Since most of this footage is from vintage newsreels, broadcasts and consumer-grade camcorder tapes, Gruesome California isn't exactly a feast for the eyes. In fact, it's downright ugly most of the time. Still, Sony should be given the benefit of the doubt here: all of its problems are likely due to source material issues, although I'm certain that a modest amount of edge enhancement was added during portions of extremely soft footage. Presented in its original 1.33:1 aspect ratio, the only genuine compliment that I can offer Gruesome California is that its gritty, abrasive visual appearance is strangely appropriate to the subject matter. This is essentially a passable presentation of material that will never look pretty.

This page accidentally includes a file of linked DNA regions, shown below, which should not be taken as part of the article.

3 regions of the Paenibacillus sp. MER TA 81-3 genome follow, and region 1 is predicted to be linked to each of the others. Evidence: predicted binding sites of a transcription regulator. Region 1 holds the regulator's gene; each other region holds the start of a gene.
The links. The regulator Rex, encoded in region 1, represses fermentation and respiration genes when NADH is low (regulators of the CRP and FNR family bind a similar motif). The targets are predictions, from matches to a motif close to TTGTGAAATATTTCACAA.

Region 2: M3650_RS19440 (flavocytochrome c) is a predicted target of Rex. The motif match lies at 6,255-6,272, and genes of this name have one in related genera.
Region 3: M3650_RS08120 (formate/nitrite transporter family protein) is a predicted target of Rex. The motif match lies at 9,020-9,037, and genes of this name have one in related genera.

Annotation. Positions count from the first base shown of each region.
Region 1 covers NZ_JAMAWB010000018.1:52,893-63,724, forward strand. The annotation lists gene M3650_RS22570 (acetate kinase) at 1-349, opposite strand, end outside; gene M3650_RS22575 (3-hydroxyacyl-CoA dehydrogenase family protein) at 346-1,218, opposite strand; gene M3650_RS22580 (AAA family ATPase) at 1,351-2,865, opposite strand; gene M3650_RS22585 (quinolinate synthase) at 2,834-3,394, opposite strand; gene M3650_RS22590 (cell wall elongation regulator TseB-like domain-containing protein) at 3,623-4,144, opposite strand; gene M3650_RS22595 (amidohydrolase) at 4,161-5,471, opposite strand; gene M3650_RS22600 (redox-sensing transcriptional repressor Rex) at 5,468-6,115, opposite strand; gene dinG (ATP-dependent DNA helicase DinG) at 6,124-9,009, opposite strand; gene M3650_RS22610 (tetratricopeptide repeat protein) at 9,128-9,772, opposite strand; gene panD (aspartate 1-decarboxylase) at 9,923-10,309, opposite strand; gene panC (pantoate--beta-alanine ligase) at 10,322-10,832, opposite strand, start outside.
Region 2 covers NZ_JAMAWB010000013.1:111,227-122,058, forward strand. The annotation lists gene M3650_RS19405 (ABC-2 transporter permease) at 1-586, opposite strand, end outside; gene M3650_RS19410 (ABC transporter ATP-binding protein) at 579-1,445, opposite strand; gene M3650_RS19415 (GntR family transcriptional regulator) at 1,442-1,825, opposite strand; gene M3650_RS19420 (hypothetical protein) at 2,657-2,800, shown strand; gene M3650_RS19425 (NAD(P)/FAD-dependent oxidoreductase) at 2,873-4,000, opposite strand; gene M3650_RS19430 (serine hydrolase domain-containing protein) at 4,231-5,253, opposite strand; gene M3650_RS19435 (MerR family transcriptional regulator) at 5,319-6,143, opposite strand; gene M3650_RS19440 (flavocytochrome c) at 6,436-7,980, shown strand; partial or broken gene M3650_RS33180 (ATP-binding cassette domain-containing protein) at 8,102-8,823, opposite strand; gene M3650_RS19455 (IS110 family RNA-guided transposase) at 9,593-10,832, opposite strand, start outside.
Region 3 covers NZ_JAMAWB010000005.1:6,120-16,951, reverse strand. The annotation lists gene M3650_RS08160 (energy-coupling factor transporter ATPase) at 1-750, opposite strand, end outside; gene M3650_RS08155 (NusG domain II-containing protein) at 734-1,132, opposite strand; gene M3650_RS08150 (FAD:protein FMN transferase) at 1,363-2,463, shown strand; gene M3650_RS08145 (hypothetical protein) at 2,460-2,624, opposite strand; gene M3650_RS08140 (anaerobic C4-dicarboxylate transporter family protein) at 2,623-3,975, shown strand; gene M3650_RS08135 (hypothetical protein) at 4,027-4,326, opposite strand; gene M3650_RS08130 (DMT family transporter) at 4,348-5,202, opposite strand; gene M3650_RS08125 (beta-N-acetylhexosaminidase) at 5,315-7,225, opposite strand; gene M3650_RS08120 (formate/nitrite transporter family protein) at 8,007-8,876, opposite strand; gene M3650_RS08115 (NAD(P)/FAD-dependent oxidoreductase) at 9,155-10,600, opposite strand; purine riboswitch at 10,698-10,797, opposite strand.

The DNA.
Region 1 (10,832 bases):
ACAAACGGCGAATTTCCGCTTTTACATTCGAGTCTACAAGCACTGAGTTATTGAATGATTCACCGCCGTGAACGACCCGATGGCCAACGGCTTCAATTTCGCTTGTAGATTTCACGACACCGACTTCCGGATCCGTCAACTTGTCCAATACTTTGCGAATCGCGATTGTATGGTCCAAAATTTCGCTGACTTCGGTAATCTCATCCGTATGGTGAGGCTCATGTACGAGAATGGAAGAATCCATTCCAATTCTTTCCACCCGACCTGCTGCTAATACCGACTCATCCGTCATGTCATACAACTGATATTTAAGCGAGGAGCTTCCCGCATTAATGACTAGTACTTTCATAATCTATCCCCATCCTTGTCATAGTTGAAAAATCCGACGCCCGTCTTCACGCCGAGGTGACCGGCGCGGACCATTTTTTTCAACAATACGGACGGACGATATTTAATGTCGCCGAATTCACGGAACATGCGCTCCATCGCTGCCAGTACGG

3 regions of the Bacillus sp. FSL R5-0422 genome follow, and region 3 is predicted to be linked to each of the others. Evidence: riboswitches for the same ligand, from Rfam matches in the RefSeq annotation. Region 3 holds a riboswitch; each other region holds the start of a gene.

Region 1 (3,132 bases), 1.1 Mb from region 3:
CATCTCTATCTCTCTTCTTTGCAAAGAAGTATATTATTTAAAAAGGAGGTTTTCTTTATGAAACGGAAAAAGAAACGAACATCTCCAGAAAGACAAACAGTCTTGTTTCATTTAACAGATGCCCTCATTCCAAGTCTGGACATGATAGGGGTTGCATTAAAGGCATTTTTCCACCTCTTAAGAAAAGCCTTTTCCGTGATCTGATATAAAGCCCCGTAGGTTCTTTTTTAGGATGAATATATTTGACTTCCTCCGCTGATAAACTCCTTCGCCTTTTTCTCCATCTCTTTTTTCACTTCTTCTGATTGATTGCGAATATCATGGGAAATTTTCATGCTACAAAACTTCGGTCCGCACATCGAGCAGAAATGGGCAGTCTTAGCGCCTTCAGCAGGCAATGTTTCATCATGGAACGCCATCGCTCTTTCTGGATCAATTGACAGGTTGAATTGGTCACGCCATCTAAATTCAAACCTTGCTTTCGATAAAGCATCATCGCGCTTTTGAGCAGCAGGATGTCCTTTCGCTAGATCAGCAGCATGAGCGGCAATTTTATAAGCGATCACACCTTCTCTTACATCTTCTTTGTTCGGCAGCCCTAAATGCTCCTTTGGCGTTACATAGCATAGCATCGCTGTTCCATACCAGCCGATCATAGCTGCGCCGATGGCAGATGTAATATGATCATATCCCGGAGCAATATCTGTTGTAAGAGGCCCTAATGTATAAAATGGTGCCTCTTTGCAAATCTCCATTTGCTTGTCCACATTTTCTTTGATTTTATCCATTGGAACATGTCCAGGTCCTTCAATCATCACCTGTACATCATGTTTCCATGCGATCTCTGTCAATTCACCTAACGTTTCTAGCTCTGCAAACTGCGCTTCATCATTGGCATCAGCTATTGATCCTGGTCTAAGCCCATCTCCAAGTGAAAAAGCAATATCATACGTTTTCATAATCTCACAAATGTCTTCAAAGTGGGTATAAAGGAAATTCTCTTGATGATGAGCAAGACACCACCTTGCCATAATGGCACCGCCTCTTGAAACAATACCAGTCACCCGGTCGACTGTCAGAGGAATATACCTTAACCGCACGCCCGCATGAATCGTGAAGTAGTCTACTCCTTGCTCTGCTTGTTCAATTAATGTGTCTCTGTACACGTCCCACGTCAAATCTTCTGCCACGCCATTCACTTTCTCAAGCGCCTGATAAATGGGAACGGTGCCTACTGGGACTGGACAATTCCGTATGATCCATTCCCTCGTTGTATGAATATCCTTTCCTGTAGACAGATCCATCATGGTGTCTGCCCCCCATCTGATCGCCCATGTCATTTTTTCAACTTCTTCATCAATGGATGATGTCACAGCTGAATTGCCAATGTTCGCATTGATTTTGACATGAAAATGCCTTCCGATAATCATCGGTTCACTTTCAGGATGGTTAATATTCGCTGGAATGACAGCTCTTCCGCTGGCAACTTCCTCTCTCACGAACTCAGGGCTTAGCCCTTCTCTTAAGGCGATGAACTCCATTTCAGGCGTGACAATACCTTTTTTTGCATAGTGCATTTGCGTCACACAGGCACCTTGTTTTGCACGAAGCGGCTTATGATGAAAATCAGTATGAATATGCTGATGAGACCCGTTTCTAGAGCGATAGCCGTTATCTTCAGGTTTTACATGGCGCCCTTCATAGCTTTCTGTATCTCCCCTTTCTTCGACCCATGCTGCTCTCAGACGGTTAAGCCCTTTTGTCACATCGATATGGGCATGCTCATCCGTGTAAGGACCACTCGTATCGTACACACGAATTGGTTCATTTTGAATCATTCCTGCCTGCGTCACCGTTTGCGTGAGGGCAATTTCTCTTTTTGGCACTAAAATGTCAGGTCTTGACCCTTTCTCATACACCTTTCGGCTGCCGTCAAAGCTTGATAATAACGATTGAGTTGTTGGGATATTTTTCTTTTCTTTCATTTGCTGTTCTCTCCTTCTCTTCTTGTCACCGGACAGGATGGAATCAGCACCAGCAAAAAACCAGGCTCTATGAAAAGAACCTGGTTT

DISCLAIMER: These compressed screen captures are strictly decorative and do not represent DVD's native 480p resolution.
Presented in a basic Dolby Digital 2.0 Stereo mix, Gruesome California's audio is a half-step above the video in quality, but still suffers from plenty of source material limitations. The standout here is Robert Powell's authoritative narration, crisply recorded and perfectly clear from start to finish. Most other audio elements, aside from the majority of music cues, are much thinner and less dynamic in direct comparison. Vintage newsreel clips are especially problematic at times, but very little information can't be understood if you're listening closely. Unfortunately, no optional subtitles or Closed Caption support are offered.
Menu Design, Presentation & Packaging